During the State of the Union address, President Biden prompted a mix of laughs and groans from Congress when he conceded that "we're going to need oil for at least another decade." Beneath the din, if you listened closely, he added "and beyond that … we're going to need it."
While it was gratifying to hear President Biden acknowledge the critical role natural gas and oil play in meeting our nation's future energy needs, he could have taken a moment to expand on his comment and outline — even briefly — his thoughts on energy policy that would strengthen our national security and ensure Americans have access to affordable and reliable energy deep into the future.
But he didn't, so my thoughts about his overall address turned to what he could have said, rather than what he did say.
For example, he could have addressed when the U.S. Department of the Interior intends to reinstitute the five-year program for federal offshore oil and natural gas leasing that lapsed more than 225 days ago.
At the very least, he could have offered a high-level solution to the permitting delays that have resulted in a lack of sufficient infrastructure to move energy from production areas to the places where it is needed most by American families. The administration's permitting paralysis has allowed protracted and uncertain review processes to impact 10 major natural gas and oil infrastructure projects, including four natural gas pipeline projects that together could have supported 4.6 billion cubic feet per day of production in Appalachia.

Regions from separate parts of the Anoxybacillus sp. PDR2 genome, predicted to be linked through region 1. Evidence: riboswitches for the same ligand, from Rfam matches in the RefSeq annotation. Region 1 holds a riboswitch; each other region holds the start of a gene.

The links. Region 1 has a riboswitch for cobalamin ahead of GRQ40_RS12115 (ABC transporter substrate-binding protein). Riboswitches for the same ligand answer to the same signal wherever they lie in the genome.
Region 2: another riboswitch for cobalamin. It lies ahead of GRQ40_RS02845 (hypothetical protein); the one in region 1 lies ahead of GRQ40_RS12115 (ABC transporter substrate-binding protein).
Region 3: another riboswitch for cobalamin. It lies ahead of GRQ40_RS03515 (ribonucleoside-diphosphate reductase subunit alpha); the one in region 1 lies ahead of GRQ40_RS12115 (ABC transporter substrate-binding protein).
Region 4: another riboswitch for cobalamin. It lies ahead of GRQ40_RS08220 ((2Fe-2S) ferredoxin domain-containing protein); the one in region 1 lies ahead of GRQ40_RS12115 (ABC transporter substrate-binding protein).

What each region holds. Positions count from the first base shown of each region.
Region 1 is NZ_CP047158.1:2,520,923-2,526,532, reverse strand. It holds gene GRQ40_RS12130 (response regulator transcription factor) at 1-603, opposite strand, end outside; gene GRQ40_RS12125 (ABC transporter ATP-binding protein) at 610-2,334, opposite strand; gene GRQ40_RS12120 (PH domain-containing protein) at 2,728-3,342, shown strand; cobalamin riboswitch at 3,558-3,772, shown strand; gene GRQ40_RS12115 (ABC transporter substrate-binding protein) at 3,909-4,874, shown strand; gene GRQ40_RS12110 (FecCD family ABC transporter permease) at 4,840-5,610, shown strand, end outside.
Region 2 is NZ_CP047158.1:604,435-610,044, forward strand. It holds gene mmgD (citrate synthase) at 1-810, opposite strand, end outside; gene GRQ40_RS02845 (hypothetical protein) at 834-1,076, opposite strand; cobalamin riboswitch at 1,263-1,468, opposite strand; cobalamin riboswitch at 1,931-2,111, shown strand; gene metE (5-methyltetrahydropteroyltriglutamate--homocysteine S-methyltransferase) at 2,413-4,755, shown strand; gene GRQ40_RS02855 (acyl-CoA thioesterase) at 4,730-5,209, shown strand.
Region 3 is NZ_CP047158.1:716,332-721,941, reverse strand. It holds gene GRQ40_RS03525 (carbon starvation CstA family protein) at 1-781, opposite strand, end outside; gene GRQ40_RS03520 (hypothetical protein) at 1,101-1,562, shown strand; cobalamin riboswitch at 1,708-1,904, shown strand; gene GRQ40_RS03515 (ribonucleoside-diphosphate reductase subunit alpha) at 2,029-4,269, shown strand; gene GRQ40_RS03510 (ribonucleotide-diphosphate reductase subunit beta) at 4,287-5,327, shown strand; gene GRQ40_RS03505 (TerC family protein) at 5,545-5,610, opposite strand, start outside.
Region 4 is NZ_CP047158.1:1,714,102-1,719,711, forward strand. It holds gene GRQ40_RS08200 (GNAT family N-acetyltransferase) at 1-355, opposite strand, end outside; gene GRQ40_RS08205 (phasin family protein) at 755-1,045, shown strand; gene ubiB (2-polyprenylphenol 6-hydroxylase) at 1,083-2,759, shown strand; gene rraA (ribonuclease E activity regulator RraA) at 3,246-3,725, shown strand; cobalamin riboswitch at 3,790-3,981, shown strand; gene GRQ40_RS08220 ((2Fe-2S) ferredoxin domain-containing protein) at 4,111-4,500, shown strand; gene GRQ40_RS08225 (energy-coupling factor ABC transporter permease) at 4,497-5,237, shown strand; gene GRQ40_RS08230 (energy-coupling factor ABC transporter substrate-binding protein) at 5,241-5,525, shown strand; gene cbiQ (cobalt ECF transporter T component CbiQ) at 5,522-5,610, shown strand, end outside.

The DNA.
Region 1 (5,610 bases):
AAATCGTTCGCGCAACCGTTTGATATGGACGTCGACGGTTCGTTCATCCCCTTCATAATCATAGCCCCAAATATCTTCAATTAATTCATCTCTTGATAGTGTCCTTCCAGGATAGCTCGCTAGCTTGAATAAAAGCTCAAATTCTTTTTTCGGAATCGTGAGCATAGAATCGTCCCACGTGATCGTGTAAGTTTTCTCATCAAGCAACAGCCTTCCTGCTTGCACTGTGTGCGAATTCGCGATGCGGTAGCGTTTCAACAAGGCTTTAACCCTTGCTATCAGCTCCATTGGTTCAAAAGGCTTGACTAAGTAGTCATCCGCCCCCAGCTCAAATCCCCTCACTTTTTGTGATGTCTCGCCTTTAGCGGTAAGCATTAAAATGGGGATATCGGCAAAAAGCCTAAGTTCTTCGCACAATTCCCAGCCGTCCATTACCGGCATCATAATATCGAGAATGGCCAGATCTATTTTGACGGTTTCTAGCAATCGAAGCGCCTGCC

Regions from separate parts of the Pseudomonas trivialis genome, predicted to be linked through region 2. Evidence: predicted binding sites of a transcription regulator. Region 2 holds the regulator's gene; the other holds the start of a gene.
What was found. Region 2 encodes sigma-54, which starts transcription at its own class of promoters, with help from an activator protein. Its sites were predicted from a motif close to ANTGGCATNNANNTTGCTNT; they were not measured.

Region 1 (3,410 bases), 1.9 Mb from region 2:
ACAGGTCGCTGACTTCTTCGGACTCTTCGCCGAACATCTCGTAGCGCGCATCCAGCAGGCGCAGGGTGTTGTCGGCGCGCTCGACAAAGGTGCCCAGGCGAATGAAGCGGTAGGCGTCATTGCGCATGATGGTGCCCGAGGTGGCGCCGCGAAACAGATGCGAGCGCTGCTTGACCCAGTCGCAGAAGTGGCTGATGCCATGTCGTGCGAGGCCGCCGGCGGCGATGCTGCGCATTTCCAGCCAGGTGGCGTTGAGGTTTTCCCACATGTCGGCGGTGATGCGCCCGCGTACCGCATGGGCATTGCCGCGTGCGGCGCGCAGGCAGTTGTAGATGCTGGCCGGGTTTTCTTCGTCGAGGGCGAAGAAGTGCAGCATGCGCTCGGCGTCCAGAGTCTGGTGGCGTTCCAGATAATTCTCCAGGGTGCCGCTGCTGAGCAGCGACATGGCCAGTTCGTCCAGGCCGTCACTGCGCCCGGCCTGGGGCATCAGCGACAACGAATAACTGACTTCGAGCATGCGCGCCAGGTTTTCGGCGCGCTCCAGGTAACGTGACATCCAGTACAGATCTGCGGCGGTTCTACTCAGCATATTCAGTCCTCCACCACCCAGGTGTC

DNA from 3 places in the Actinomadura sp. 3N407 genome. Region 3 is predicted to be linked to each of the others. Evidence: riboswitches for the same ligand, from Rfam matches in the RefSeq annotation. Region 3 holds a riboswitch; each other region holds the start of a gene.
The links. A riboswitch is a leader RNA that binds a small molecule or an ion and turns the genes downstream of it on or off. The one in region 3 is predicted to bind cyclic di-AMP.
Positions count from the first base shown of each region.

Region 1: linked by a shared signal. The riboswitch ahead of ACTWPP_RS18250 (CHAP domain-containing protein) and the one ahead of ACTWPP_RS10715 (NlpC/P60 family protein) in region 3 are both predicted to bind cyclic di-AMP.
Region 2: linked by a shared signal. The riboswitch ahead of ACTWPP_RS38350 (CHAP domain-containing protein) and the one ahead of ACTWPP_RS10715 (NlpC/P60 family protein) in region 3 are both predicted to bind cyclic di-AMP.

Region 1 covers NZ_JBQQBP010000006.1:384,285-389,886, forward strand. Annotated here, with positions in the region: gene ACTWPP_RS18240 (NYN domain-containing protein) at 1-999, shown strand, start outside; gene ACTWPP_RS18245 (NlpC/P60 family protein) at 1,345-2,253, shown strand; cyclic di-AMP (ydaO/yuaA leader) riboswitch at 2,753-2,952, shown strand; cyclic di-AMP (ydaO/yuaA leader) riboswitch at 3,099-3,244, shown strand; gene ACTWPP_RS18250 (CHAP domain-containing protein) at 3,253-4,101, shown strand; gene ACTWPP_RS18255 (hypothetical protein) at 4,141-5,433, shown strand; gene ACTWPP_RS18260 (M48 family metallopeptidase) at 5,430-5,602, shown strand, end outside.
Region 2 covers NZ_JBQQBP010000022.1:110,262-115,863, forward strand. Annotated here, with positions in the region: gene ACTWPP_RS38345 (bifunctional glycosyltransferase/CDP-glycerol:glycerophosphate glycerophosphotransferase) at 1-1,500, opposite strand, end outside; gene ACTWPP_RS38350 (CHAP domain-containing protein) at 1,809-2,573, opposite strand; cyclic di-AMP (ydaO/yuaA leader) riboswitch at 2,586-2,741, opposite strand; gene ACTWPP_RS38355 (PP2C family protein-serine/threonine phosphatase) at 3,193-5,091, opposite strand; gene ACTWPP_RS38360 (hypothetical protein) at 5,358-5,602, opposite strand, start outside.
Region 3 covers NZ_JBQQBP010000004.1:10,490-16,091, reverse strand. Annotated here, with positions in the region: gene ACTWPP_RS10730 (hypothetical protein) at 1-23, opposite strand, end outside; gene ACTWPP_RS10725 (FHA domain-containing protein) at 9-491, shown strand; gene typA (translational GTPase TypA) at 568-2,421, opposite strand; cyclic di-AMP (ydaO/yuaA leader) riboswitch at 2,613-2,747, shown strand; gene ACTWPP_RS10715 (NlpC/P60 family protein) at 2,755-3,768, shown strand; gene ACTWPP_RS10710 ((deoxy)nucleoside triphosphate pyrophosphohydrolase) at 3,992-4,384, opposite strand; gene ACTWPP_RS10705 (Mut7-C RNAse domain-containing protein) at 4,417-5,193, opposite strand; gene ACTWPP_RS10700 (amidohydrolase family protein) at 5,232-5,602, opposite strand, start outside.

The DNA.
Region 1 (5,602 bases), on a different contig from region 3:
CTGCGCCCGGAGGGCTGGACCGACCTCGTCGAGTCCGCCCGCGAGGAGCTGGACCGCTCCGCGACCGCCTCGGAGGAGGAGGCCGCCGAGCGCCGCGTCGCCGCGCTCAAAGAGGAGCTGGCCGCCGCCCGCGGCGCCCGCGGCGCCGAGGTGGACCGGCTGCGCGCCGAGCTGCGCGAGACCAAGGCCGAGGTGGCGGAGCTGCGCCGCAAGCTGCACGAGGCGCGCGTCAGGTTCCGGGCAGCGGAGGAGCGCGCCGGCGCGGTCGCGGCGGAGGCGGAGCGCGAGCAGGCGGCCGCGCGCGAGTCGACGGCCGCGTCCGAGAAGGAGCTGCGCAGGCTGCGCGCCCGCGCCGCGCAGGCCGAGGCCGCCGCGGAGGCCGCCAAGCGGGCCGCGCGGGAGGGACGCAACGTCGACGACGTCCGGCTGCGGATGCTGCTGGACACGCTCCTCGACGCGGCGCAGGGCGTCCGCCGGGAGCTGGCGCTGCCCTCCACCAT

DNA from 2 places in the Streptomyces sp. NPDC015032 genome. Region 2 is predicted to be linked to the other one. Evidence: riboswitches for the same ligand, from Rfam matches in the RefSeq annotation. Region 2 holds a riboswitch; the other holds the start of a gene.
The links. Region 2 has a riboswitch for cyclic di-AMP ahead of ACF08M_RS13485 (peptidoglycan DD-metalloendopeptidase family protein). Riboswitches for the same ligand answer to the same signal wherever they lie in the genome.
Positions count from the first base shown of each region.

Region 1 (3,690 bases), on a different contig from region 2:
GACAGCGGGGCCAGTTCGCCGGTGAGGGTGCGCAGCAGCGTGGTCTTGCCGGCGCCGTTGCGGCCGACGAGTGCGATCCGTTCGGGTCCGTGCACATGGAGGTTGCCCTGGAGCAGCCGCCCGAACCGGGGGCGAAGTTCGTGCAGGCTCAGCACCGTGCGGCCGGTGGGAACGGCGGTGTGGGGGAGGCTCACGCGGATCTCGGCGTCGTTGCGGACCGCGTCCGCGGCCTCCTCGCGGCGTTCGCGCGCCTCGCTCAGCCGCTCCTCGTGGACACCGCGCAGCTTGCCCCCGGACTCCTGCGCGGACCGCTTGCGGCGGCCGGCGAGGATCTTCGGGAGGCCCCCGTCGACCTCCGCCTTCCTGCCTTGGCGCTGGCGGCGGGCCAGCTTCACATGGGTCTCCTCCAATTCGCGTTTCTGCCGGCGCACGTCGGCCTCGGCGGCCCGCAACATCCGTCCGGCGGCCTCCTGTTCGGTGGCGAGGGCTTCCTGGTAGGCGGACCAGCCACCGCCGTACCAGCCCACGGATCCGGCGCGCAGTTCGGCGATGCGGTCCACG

Additionally, when touting his administration's ability to solve the energy crisis, he could have touched on the ways natural gas and oil meet our nation's climate and environmental goals, including the significant reductions in the nation's power sector emissions due to increased natural gas use.
But he didn't.
Not only did he avoid the issues above, but he also didn't introduce the notion of a long-term energy policy, most likely because no such policy language exists.
President Biden could have succinctly explained his administration's energy views in the address, but that may have meant acknowledging its consistent failure to advance policies that would return America to its position as the world's energy leader, and that doesn't really constitute positive State of the Union fodder.
He acknowledged the future need for natural gas and oil, but he did not discuss the means for ensuring these resources will be available, affordable and abundant, which is critical to our nation's energy security. When the Biden administration truly grasps the real value of American natural gas and oil, our Union will be much better off.
Chris Zeigler is executive director of the American Petroleum Institute.